“Mountain,” another tune by Bela, had a decidedly Appalachian flavor (I was there, breathing in that mountain air, and music!): a fine folk melody carried by Bela, Chick paraphrasing it—both embodied in a fully relaxed, down home manner–perfect! Chick came across with some quick glisses, a left hand vamp, and both indulged in some good time dissonance that took them back to the theme, which they landed on with a unison smile, a romp broken wide open again and concluding with a swift stop. (photo credit: C. Charles Crothers):

MJF Chick and Bela 3  MJF Chick and Bela 4

For the sake of contrast (and a display of absolute versatility), they played a piece by Alessandro Scarlatti (1660-1725), an Italian Baroque composer famous for his operas and chamber cantatas. The performance was “a little bit of an experiment” (in Chick Corea’s words), and they brought it off brilliantly. Writing in his book Unsuspected Eloquence: A History of the Relations between Poetry and Music, James Anderson Winn shows how composers of madrigals made use of the 14th century Renaissance Italian poet Petrarch’s “rhetorical strategy of alternating and suspending contrarieties within his own ethos … joy and lament, hope and despair, certitude and doubt,” allowing a dialectical unity to evolve out of multiplicity through patterns of shading and contrast, challenge and fulfillment, assertion and negation”—expressive value emerging alongside constructive technique. Winn also mentions Carlo Gesueldo da Venosa (1566-1613), a musician best known for writing intensely expressive madrigals that employed a wide harmonic vocabulary and chromatic language not heard again until Wagner (Stravinsky’s fondness for Gesualdo “was a recognition of kinship.”).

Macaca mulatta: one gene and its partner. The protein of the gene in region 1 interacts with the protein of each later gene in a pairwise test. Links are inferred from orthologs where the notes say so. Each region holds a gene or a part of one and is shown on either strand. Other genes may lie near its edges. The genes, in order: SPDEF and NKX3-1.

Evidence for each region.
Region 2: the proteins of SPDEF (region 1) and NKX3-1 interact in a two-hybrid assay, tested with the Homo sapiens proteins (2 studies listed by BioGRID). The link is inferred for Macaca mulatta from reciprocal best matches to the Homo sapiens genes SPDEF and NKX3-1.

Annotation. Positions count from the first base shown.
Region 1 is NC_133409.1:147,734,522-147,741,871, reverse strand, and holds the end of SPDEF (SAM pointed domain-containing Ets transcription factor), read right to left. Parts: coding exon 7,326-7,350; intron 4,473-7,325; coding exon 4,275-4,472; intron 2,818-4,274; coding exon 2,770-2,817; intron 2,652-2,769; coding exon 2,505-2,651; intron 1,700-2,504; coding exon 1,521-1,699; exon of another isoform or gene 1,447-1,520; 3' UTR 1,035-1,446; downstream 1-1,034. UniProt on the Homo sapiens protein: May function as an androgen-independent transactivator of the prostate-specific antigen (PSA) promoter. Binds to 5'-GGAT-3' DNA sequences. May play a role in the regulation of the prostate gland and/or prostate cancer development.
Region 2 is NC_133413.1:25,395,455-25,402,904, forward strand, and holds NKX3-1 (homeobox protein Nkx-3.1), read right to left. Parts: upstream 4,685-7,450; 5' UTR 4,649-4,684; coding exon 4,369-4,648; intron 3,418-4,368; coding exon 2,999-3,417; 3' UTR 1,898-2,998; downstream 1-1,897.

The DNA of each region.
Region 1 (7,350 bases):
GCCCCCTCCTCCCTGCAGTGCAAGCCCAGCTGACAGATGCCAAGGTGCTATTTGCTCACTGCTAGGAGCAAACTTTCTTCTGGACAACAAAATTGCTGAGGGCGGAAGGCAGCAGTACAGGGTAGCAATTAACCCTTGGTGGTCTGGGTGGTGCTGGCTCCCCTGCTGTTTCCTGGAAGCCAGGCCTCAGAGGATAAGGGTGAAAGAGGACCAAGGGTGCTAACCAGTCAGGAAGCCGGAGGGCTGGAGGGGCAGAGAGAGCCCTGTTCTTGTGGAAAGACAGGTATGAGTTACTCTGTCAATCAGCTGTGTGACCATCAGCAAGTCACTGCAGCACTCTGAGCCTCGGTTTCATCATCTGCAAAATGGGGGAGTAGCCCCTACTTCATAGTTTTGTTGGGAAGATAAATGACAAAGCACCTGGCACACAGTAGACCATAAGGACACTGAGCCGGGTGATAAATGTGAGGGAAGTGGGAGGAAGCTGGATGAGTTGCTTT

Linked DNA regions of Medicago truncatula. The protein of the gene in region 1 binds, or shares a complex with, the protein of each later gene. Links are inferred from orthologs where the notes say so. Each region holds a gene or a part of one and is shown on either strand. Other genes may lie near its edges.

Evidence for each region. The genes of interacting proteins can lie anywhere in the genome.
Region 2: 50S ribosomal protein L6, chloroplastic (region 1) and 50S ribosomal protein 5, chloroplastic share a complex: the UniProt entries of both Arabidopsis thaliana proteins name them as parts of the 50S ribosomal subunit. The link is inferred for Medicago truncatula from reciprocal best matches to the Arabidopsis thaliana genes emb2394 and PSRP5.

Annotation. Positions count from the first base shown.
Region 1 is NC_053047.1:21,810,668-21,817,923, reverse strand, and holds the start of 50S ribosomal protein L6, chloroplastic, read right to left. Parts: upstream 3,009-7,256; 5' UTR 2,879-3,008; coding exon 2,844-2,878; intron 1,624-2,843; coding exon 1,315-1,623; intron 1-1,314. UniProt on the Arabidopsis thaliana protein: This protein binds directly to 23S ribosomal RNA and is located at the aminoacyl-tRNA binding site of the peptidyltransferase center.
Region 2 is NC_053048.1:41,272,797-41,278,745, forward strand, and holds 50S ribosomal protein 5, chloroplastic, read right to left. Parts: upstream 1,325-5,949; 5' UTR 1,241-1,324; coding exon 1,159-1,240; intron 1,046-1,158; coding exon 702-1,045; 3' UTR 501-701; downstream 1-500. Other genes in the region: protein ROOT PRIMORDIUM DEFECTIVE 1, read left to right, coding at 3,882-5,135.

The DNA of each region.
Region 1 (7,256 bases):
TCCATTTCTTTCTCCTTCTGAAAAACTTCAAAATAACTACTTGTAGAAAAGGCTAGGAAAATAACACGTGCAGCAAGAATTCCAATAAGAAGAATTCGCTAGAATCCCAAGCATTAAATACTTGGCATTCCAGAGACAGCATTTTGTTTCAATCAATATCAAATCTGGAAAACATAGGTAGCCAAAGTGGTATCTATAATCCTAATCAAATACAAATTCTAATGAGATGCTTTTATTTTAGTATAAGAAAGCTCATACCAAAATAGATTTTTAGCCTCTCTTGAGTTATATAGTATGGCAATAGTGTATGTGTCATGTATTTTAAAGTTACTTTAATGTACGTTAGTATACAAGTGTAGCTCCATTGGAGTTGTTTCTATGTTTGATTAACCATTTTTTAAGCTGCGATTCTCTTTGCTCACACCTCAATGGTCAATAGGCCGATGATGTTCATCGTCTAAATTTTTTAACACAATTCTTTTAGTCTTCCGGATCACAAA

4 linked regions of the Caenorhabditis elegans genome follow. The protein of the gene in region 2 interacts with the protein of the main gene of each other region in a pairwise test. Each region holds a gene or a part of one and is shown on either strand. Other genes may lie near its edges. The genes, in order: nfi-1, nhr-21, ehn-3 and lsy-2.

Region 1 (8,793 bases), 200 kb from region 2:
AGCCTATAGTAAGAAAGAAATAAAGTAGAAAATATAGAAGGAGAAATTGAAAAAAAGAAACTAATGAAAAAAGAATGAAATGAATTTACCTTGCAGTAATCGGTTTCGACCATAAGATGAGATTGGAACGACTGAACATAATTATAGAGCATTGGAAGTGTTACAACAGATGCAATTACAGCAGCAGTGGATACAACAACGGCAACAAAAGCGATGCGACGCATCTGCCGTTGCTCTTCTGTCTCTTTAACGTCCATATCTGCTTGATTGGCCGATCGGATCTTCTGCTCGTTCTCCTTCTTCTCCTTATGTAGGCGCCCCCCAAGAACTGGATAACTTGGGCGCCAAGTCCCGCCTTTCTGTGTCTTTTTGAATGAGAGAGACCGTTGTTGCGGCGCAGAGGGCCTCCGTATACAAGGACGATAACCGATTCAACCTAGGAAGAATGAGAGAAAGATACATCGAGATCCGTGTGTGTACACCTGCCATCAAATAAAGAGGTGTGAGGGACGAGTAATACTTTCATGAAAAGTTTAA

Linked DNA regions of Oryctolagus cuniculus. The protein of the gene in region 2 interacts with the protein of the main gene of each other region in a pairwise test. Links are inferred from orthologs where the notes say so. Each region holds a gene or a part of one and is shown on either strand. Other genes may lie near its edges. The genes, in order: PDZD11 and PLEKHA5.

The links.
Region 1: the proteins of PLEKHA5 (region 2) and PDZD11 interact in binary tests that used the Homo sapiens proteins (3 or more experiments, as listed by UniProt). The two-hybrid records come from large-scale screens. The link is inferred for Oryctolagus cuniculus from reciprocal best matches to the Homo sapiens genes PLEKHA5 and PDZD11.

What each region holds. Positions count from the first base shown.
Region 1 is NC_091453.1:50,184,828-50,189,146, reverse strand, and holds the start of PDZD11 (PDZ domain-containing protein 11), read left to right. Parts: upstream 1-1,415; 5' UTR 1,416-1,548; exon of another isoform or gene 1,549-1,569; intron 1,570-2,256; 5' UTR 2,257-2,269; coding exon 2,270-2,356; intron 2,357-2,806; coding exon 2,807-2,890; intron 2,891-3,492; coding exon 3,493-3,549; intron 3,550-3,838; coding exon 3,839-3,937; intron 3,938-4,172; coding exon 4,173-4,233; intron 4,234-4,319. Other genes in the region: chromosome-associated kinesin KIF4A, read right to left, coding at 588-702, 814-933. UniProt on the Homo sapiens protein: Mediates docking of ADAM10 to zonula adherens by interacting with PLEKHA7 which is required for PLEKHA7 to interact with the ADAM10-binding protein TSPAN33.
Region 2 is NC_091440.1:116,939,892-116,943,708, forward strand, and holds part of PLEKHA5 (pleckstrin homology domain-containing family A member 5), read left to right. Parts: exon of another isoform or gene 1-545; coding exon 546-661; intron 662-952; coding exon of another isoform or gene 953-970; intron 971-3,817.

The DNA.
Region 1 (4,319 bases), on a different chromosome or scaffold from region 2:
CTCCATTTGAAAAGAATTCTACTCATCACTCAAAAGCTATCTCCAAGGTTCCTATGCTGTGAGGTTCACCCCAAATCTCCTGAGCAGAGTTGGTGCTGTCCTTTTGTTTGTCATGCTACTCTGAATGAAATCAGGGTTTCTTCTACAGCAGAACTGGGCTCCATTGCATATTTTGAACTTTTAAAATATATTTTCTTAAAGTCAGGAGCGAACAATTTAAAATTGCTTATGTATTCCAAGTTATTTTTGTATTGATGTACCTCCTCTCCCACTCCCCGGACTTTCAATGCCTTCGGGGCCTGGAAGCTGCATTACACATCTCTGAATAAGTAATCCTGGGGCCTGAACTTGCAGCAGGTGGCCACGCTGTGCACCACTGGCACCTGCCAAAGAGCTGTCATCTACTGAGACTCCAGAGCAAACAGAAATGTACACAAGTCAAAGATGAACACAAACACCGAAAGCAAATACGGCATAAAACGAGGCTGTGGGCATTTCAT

I’ve thrown in this aside on musical history because, on the night I heard Chick Corea and Bela Fleck together, I was in awe of the large sweep of musical history they offered, the vast repertoire they included in their performance together. They ended what I witnessed with an encore: Chick’s tune “Armando’s Rhumba,” a perfect denouement with its fully engaging rhythm, exotic flavor, and absolutely tight unison work. They were two Masters at play—a duo in the best sense of the word (Steven Pinker, in his book The Blank Slate: “The world presents us with non-zero-sum games in which it is better for both parties to act unselfishly than for both to act selfishly (better not to shove and not be shoved than to shove and be shoved.”)). Bela Fleck plays banjo with the deft ease, the light dexterity of a master musician on a harpsichord (and not just on the Scarlatti piece!), and Chick Corea plays piano with the graceful intentionality of someone enjoying … infinity! It was an impeccable performance.

I said I could have spent the entire weekend listening to the two of them work their magic, but obviously there was a feast of other fine performances going on. Before we part from “duos,” let me mention a set that featured two musicians listening to music and then talking about what they heard: Latin jazz great Pete Escovedo and his daughter virtuoso drummer Sheila E. (both of whom performed in Pete’s 80th birthday celebration on the main stage on Sunday afternoon). The first occasion (the “listening” session) was Dan Ouellette’s DownBeat Blindfold Test set on Saturday. (Photo credit: Mars Breslow):

MJF Pete and Sheila E   MJF Pete and Sheila E 3

DownBeat Publisher Frank Alkyer announced that this would be another anniversary: the 20th for which Dan (“a leading voice in contemporary jazz journalism”) has been host. My wife Betty and I are pleased to have had Dan stay at our home, along with Oakland photographer Stu Brinin, for the past seventeen of those twenty years—a ritual, or tradition, we hope to sustain in the future (Dan, Stu, and I enjoying Three Musketeers comradery throughout the weekend). As for the afternoon of the 20th, Frank Alkyer introduced Pete Escovedo and Sheila E. as “the most famous father and daughter team in music, without a doubt.”